As Barbara Garbens' career has progressed, so, too, has her investing style.
Ms. Garbens, who has run her own financial planning firm, B L Garbens Associates Inc., in Toronto since 1998, has shifted her investments significantly in the nearly 30 years she's been a planner.
At first, her instruments of choice were guaranteed investment certificates, in their 1980s "glory days" when interest rates hovered near 10 per cent. When rates came down, she moved into mutual funds. Today, she prefers dividend-paying stocks with strong track records.
"When the market tanks, or there's a lot of volatility, I don't really care about my bottom line," Ms. Garbens says, "because the end result is I'm going to have income from the dividends that I plan to use as a cornerstone of my retirement income."
The income generated from dividend stocks makes them a worthwhile choice for any portfolio but especially for investors reaching retirement. A sector-balanced basket of these stocks will keep income flowing, providing protection even if one or more of the industries hits a downswing.
Ms. Garbens' advice for picking dividend stocks is tried and true: Look for blue chips across a number of sectors.
"I've moved into dividend-paying stocks that have a track record of having produced dividends annually for decades," Ms. Garbens says, "and increasing those dividends annually for decades."
Think telecommunications, energy, pipelines and financial institutions, she says, always with an eye toward diversification, letting the strong sectors pull up the weak ones when a sector or stock underperforms.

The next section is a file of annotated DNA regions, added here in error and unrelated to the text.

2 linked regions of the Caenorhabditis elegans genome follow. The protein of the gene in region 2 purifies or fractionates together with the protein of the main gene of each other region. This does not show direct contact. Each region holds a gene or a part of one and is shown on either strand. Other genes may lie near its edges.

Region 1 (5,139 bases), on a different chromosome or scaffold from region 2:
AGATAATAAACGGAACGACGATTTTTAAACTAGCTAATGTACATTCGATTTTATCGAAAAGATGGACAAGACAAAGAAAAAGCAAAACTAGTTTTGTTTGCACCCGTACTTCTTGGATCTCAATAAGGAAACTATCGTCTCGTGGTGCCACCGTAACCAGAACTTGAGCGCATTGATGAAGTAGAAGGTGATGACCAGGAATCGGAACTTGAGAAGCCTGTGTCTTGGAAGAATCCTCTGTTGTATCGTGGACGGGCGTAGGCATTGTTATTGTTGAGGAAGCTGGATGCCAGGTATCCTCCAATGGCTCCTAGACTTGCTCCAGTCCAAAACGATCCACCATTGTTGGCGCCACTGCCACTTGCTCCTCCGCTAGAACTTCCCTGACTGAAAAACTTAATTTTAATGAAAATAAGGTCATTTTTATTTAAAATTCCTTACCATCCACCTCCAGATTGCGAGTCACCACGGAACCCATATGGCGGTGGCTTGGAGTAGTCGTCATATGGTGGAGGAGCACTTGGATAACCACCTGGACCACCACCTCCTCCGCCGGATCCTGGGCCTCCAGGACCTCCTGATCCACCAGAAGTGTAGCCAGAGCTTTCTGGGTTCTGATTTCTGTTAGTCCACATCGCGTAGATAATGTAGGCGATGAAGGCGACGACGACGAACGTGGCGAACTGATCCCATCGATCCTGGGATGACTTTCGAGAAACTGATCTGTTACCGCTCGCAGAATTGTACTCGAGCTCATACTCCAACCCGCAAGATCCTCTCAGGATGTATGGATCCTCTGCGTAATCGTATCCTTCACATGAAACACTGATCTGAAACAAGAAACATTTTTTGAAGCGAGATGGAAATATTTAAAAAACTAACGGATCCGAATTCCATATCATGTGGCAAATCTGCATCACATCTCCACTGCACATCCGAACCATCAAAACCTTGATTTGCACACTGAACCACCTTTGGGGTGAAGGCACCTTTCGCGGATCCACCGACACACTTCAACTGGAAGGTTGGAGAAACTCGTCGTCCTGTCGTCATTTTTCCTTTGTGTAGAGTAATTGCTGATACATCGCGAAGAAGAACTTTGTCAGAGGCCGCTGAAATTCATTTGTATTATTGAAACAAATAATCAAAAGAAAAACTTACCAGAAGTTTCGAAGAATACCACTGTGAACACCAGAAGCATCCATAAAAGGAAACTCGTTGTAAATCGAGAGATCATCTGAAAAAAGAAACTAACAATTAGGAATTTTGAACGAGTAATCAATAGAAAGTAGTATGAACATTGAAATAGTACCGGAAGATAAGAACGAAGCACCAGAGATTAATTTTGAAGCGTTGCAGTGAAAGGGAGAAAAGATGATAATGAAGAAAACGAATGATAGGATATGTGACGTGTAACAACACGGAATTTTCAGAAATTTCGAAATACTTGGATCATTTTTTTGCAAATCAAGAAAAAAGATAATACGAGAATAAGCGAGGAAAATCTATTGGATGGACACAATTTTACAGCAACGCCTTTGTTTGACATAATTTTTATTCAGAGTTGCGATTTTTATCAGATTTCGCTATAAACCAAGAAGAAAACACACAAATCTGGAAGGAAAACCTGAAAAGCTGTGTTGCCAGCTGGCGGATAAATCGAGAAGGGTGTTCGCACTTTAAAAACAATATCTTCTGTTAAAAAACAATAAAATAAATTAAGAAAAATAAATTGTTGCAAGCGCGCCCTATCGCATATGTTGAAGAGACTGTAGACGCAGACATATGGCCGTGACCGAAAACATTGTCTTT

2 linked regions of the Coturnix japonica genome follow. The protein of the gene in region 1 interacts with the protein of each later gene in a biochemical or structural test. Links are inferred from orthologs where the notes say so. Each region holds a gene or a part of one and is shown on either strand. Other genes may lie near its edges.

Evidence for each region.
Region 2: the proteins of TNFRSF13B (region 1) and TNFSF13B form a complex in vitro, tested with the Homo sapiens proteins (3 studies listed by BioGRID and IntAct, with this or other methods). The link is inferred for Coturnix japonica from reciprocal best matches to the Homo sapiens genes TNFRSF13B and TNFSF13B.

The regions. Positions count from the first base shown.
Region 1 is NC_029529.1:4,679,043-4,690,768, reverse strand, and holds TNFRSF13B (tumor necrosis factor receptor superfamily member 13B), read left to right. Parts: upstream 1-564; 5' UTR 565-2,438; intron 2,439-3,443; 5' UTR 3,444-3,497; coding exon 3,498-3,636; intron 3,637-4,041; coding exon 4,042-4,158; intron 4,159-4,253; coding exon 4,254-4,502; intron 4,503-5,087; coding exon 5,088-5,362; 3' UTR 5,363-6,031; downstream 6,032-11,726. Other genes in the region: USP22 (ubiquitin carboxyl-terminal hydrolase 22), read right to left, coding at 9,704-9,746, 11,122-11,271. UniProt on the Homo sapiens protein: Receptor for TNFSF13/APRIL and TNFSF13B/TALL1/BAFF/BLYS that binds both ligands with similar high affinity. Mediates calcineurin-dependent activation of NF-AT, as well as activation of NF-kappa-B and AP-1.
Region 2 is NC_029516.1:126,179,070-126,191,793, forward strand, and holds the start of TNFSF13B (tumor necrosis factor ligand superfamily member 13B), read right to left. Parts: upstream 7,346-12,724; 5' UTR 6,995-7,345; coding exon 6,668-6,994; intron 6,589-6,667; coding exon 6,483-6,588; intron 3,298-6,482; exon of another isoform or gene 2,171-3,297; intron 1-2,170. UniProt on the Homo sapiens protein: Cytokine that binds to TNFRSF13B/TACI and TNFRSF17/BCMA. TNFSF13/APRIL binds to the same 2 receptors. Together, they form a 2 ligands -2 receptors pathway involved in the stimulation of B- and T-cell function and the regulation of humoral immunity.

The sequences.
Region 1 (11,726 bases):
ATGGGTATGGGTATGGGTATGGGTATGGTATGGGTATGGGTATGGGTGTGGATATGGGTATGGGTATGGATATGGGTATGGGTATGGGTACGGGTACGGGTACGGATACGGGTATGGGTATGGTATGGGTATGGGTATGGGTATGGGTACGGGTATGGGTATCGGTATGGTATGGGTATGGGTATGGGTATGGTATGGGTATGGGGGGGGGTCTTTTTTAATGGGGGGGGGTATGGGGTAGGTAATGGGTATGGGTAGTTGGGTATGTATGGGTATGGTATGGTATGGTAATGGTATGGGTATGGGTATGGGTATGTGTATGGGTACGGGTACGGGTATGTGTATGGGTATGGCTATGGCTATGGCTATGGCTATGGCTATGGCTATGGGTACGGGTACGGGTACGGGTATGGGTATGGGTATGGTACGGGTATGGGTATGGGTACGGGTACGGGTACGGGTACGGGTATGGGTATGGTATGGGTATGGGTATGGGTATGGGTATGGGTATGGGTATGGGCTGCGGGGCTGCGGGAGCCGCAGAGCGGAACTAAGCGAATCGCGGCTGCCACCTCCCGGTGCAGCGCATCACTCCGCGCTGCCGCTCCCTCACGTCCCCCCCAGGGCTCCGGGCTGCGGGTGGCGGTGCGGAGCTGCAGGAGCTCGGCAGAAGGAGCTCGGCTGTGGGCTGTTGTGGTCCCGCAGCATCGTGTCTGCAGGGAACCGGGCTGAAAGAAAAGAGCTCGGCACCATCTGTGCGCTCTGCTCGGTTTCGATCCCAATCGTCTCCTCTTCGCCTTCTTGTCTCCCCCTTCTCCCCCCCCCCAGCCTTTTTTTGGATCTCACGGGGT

Dividend stocks can be a particularly good fit in non-registered – or, better put, non-tax-sheltered – accounts, she says, thanks to dividend tax credits.
Of course, these stocks have a snag – dividend growth during retirement can bump up an investor's net income, potentially leading to a clawback of Old Age Security benefits. When assessing dividend income for retirement, Ms. Garbens says, "you have to look at everything."
After starting her career as a bank teller, Ms. Garbens became a Certified Financial Planner in 1985, completing the requirements for the Registered Financial Planner designation in 1988. A decade later, she launched her own fee-for-service financial planning firm in Toronto.
The seas have shifted since she began saving and investing. GICs were great until interest rates dropped, and then she began to study mutual funds. Now, with retirement in mind, she has moved out of mutual funds because of their high costs.
Younger investors can also enter the dividend investing world, and they can do so with a bigger tolerance for market volatility, since more time will elapse before they need to access retirement income.
But Ms. Garbens reminds them that the key remains to invest in quality – "however that's defined to them, but something that has actually performed well over time. It requires a little bit of educating themselves and doing some homework."
More importantly, she says, it's important for younger investors to save at all, since many don't think about retirement until their 40s or even 50s. "If you don't have money to invest, you're not going to be a successful investor."